Networking is extremely important for digital marketing--both online networking and traditional networking. If you are aiming to get marketing news about a product out to the digital world, you need to be sure you have a large and engaged network.

And, of course, consistent great content is a must.

How can we encourage more women to work in tech companies?
I think women of all ages should consider working at tech companies. If you're in high school, learn to code. If you're in college, learn data science. If you're in marketing, extend your knowledge to digital marketing. If you love finance, become the CFO. If you love HR, join a tech company and hire more women. Any traditional job position out there can be applied to a tech company. More women should learn code, but it's not a requirement to be successful at a tech company.

Tech companies are a wonderful spot for women to further their career. The energy can be addictive if the company is moving at a fast pace. Stock options are also a great perk of many tech companies.

I find the men to be very welcoming to women in the workplace--I think they also crave that natural balance. ...And how can you not want to work somewhere that allows you to shoot your coworkers randomly with Nerf guns?? It's just fun!

How do you maintain a work/life balance?
When I worked in publishing, I had a very hard time trying to find that balance. It seems easier to achieve that balance at a tech company to me. You work incredibly hard all day, but once you're done for the day you should just shut that computer off and not reopen it if at all possible. You can't bring your best to work the next day if you haven't taken the time to relax and enjoy your own hobbies. "The more you work, the more you work," is something a friend once told me. Find a time to say "Done" and then go grab a beer or a paintbrush or a friend and re-energize.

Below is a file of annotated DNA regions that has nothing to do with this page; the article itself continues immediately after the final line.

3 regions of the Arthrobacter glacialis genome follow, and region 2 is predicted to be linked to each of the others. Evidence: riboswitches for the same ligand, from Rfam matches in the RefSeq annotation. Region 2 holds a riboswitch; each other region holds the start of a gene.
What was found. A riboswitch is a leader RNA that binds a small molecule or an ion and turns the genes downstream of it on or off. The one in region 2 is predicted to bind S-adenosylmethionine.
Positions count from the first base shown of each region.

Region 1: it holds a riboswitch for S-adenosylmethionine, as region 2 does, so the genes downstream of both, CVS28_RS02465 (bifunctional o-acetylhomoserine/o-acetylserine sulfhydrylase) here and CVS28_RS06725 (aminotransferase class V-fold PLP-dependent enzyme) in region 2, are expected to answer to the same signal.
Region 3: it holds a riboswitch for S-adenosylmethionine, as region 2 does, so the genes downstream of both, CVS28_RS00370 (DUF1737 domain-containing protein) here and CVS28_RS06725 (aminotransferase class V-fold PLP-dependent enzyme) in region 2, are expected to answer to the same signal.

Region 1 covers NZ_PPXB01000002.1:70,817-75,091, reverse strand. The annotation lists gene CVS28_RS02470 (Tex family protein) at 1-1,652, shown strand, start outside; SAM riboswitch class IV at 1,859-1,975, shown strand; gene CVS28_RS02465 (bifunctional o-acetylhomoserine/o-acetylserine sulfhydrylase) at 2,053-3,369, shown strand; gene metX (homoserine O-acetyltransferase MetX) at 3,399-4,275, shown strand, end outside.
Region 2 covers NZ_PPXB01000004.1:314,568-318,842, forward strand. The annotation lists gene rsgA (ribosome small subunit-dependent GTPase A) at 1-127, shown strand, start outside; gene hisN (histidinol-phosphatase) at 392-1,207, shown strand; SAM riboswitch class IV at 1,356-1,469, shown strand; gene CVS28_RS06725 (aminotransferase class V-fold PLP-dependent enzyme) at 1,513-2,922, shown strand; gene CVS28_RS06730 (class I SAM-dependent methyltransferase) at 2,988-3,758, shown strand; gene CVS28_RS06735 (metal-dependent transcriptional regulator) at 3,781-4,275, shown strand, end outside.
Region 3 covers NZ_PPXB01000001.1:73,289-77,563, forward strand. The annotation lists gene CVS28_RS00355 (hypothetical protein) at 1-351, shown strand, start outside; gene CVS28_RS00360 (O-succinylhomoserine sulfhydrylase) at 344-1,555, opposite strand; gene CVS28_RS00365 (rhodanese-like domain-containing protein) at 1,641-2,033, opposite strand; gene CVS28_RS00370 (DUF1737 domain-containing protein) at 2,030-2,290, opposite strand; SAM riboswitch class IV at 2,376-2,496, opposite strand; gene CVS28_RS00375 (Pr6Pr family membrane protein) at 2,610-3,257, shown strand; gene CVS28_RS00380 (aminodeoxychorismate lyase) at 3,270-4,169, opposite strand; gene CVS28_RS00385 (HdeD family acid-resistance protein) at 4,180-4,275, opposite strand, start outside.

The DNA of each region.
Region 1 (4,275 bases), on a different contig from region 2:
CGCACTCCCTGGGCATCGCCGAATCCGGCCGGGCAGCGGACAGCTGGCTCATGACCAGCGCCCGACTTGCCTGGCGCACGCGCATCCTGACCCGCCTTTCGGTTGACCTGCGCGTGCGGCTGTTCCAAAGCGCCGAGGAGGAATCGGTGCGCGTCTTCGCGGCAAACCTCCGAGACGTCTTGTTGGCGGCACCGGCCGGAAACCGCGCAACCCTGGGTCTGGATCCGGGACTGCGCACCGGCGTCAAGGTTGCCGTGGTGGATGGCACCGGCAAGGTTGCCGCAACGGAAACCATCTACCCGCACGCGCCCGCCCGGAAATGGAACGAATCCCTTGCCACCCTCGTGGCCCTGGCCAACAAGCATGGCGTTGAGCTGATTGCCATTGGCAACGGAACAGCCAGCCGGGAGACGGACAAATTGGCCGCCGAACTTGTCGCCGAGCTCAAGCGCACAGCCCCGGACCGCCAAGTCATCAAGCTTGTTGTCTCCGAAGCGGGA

What do you think is the biggest issue for women in the workplace?
Equal pay. I still feel like I'm battling to be paid what I know I'm worth. I struggle with broaching the topic and being firm about what I want...money is an intimidating subject to many women. After reading Sheryl Sandberg's "Lean In," I think I'd be better prepared for the salary conversation next time around.

How has mentorship made a difference in your professional and personal life?
Mentorship has been huge for my career in every chapter of it. I've never asked for a mentor, but rather, let the relationships grow naturally. At my last publishing gig, my boss, Knight Stivender, was an incredibly strong, smart, caring woman. She recognized my talents and plucked me out of the masses to work on smaller projects, which eventually led to big career moments for me. She suggested networking events I should attend and introduced me to key people in our community and company. We remained friends after I left there to work in tech, and she's always been there for me to help guide me on professional decisions and even some personal decisions. I commend her for putting so much of herself into helping a younger woman grow. I've since found two other younger women who I hope I can help return the favor in the same way.

Which other female leaders do you admire and why?
As a woman in tech, I can't help but to praise Sheryl Sandberg for the trail she has blazed. Her book, her words, her actions have inspired so many women. She has become the leader for women in tech and in business...urging us to also become leaders.

In a similar way, Marissa Mayer (Yahoo's CEO), has also shown young women that we can rise to the top of organizations while also growing a family. I wonder if she realizes how many woman are watching her every move, to see how she reacts to company disasters and successes?

On a personal level, I have great admiration for a good friend of mine, Margaret Ellis. She's 70, she's gorgeous, she's an artist with a successful jewelry line, she's continued to educate herself and recently taught herself photography, she travels the world and enjoys life to the fullest without worrying what anyone thinks. And on top of that, she was a major leader in the Nashville LGBT community advocating for equal rights. I want to be just like her when I grow up...

What do you want @Pay to accomplish in the next year?
There are several large agreements in the works right now, that could help us secure a great position in the bill pay and nonprofit fundraising verticals. I'm excited to see where these partnerships will take our company, and hoping that they spur many more similar relationships.

As for my job, I aim to make @Pay a verb. I want to grow our social media presence to a level that reaches the masses--I want everyone who comes across an @Pay button to recognize it and trust it.

I want everyone who is following us on social media to start demanding @Pay from their favorite organizations as a way to donate and pay bills.

I think the Millennial audience in particular wants to start paying with just two clicks, and I think they are so over remembering usernames and passwords and downloading more apps. I'm hoping they discover how easy and secure @Pay is and begin requesting it.